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Shift in Election Schedule Is Urged

Hoping to boost voter turnout, group wants to align city elections with congressional races.

May 30, 2003|Patrick McGreevy | Times Staff Writer

Alarmed by a voter turnout of just 9.8% in the Los Angeles municipal election this month, a business group proposed a ballot measure Thursday to change the schedule of city elections to coincide with congressional contests.

The Valley Industry and Commerce Assn. said such a change to the City Charter would boost voter interest and save the city the cost of holding separate elections.

"We cannot continue to have city elections with 9% turnout," said the group's chairman, Fred Gaines. "It's a democracy in name only, when that few vote."

City Council President Alex Padilla, who heads the committee that reviews election reforms, is open to reviewing the idea, according to a spokesman. But he and others noted that there are some potential drawbacks to such a change, and no guarantee that the switch would significantly increase voter participation in city races.

"A potential drawback would be that it would be difficult for local candidates to get their messages across in a crowded media market, if you also had congressional races," said David Gershwin, a spokesman for Padilla.

He noted that the City Council has already acted to improve turnout by moving up the general election from April to March so it would not coincide with religious and school holidays. Also, runoff elections were moved up to before Memorial Day so voters would not be distracted by vacations and holidays.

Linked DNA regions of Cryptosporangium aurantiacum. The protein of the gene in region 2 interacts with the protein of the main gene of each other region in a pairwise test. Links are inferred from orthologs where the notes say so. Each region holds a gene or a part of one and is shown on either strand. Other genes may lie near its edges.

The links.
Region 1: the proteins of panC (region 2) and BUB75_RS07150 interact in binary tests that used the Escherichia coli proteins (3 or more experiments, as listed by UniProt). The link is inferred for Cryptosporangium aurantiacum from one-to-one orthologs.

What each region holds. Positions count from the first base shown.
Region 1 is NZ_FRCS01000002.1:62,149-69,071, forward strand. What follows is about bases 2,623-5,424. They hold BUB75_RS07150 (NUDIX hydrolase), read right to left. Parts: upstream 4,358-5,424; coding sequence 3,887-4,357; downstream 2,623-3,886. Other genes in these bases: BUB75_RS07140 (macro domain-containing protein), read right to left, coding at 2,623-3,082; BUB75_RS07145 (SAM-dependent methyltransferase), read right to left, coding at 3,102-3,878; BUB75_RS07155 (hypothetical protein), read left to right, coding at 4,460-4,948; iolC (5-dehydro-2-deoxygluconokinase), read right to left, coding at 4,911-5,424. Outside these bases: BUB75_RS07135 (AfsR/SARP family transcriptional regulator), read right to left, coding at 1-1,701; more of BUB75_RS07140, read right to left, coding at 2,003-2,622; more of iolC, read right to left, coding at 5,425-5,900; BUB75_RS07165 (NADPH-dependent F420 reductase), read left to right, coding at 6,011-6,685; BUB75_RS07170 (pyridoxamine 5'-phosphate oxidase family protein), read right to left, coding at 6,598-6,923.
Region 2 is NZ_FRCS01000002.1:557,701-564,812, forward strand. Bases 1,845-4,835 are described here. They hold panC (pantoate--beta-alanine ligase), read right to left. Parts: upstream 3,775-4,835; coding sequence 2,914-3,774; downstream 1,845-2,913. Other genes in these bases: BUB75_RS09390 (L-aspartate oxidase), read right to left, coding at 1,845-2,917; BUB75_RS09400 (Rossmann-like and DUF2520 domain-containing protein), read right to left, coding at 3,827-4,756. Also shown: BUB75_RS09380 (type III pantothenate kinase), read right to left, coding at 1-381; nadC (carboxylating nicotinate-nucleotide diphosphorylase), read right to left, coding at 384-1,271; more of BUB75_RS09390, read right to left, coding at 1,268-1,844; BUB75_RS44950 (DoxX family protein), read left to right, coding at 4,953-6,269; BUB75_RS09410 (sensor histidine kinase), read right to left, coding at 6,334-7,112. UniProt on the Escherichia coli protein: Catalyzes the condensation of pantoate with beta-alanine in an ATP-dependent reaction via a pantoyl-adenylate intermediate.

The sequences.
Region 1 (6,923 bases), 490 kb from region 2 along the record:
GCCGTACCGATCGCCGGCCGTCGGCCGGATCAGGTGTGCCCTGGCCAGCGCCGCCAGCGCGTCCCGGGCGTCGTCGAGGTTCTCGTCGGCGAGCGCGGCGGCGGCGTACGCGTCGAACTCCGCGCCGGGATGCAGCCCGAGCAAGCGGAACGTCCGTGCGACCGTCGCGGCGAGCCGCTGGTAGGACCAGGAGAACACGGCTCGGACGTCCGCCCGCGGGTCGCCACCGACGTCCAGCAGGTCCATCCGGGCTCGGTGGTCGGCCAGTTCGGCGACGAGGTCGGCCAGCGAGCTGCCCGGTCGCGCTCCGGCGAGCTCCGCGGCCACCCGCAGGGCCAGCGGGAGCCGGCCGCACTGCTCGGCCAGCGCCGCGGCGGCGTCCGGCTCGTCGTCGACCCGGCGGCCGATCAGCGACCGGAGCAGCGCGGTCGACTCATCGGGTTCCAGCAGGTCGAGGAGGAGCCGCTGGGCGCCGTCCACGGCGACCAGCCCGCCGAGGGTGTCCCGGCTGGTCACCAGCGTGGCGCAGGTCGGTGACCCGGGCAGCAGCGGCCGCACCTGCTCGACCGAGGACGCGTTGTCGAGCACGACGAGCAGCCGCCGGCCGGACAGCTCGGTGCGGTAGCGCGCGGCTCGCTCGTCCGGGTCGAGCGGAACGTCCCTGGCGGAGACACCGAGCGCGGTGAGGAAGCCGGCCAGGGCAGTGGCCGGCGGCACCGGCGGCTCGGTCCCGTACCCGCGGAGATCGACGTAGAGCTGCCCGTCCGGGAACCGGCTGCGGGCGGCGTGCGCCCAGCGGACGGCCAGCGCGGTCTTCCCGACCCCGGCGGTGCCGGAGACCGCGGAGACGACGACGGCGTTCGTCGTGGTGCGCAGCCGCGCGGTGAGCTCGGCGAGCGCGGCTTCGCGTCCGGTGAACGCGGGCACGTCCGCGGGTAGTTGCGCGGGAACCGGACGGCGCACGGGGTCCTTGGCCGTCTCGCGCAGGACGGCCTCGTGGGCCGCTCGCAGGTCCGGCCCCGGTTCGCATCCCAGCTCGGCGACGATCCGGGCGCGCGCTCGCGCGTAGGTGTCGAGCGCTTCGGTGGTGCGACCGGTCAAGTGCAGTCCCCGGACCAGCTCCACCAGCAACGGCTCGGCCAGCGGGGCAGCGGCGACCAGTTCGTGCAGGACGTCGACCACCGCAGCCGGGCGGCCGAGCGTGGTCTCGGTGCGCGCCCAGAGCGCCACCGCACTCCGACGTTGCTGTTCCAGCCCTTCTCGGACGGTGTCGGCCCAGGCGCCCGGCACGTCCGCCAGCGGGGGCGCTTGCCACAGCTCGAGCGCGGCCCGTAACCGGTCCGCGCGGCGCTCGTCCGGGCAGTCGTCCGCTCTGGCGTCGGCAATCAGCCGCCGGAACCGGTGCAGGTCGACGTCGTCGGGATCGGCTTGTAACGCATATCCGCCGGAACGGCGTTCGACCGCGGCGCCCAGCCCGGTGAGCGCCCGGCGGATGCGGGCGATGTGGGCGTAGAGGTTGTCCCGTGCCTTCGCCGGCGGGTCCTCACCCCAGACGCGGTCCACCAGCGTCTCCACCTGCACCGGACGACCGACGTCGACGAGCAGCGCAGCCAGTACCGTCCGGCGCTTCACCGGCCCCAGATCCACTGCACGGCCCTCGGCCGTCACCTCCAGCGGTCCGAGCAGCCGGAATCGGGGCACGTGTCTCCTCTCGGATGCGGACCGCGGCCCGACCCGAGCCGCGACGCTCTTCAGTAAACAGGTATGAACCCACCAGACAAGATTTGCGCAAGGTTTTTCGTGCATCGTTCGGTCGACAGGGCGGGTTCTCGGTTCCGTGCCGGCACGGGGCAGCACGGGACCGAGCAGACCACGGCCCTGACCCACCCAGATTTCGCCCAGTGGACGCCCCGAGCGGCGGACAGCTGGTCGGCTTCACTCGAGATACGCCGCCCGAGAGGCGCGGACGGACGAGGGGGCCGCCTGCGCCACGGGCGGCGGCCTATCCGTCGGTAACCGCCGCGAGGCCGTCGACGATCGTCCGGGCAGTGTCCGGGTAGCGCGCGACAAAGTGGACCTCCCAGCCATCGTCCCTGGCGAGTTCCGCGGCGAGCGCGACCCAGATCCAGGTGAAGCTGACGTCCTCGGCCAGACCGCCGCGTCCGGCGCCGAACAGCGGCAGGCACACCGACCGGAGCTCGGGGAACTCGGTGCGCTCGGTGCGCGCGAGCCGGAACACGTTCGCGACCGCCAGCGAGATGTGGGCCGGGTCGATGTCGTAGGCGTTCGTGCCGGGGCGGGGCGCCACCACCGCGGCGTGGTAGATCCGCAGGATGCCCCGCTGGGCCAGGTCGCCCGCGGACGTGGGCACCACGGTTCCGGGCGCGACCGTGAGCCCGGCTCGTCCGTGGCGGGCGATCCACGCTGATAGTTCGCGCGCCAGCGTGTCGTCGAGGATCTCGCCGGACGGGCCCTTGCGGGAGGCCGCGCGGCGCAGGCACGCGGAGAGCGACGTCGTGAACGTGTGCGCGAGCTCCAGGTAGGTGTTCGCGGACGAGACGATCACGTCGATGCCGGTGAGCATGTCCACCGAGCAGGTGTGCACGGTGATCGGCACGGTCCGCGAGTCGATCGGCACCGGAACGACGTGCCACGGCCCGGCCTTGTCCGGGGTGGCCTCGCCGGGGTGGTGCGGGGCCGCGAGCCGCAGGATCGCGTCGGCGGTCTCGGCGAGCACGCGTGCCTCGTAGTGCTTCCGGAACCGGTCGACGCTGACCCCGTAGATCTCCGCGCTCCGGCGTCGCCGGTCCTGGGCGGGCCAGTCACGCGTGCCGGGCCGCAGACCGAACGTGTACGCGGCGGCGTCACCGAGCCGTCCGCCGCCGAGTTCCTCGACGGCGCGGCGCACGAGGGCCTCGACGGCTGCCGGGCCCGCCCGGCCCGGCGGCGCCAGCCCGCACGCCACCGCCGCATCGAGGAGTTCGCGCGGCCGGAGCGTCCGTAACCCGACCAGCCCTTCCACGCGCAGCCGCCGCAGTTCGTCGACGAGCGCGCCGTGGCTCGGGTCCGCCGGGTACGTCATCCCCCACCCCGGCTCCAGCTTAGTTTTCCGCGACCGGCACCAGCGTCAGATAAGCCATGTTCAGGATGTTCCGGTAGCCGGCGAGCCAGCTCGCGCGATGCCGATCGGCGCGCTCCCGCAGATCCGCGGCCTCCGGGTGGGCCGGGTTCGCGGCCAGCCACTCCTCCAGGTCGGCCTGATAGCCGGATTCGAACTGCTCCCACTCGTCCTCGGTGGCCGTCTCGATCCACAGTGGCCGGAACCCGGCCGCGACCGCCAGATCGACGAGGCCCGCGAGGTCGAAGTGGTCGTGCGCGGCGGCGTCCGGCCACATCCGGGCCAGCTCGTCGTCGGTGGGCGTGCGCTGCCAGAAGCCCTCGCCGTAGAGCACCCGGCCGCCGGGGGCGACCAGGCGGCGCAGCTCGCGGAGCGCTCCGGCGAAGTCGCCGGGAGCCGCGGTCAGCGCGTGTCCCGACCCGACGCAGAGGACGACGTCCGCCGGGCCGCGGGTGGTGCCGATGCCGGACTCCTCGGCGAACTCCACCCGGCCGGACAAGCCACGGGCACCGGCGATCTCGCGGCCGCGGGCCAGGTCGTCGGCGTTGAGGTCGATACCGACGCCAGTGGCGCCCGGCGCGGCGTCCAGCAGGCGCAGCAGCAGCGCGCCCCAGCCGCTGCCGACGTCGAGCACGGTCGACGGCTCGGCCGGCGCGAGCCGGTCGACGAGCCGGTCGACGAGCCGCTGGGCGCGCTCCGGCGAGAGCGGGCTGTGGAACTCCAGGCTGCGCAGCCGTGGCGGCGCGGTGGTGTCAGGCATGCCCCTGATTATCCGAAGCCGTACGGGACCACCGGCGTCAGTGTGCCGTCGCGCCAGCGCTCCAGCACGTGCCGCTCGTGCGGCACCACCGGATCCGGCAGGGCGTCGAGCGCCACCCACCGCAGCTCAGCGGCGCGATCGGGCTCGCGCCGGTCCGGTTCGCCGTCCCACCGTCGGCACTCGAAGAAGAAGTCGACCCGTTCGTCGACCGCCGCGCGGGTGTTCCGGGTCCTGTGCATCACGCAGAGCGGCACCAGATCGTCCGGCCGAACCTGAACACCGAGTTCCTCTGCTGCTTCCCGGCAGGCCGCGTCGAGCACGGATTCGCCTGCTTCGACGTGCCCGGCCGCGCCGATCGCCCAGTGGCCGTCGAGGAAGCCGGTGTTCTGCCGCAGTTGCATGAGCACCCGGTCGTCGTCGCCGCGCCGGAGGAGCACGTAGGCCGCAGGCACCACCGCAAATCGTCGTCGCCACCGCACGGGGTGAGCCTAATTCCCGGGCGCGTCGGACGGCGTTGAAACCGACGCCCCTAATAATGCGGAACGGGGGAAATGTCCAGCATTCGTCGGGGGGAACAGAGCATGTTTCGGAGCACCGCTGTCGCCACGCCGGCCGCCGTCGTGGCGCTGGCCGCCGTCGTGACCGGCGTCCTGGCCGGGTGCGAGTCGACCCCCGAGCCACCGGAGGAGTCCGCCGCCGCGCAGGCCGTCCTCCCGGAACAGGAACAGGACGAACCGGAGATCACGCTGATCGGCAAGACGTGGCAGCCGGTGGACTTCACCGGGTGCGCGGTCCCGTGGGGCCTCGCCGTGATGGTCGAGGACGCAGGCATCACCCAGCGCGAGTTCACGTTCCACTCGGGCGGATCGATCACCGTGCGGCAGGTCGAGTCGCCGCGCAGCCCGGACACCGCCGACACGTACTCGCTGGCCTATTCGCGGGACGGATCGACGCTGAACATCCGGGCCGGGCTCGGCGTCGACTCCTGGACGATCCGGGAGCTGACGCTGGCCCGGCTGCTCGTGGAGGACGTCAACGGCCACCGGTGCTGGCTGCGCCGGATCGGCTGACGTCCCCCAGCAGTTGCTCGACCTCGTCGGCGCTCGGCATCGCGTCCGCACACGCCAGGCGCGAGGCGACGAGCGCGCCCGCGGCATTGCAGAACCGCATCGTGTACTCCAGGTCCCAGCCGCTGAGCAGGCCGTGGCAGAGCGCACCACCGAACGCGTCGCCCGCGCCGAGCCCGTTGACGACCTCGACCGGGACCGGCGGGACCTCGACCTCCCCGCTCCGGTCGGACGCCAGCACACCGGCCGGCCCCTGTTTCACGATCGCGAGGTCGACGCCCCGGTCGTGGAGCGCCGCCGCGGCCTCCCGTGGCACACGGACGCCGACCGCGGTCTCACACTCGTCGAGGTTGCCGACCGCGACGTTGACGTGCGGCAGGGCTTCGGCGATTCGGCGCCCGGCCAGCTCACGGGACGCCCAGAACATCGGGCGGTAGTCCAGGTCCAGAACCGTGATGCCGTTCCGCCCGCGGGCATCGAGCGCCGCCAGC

City Clerk Mike Carey said the potential harm to local candidates sharing a crowded ballot with federal candidates was a factor in his decision in the past not to recommend such a change. He added that partisan politics would probably be interjected into nonpartisan city races if council candidates were campaigning at the same time as candidates for Congress.

Carey said the May 20 election was not a good gauge of voter turnout, because only one citywide question appeared on the ballot -- whether to approve community college bonds. In the two council districts where there were runoff races, turnout was more than 20%.

The city holds its biennial elections in odd-numbered years. Congressional elections also occur every two years, but in even-numbered years, with a primary in March and general election in November.

A change in the city schedule would require extending the terms of sitting officeholders by a year and a half.

The Valley Industry and Commerce Assn. is proposing a City Charter amendment that would allow the extension and not count it against the officeholders' current term limits. Supporters hope that the City Council will approve their proposal and place it on an upcoming municipal ballot.

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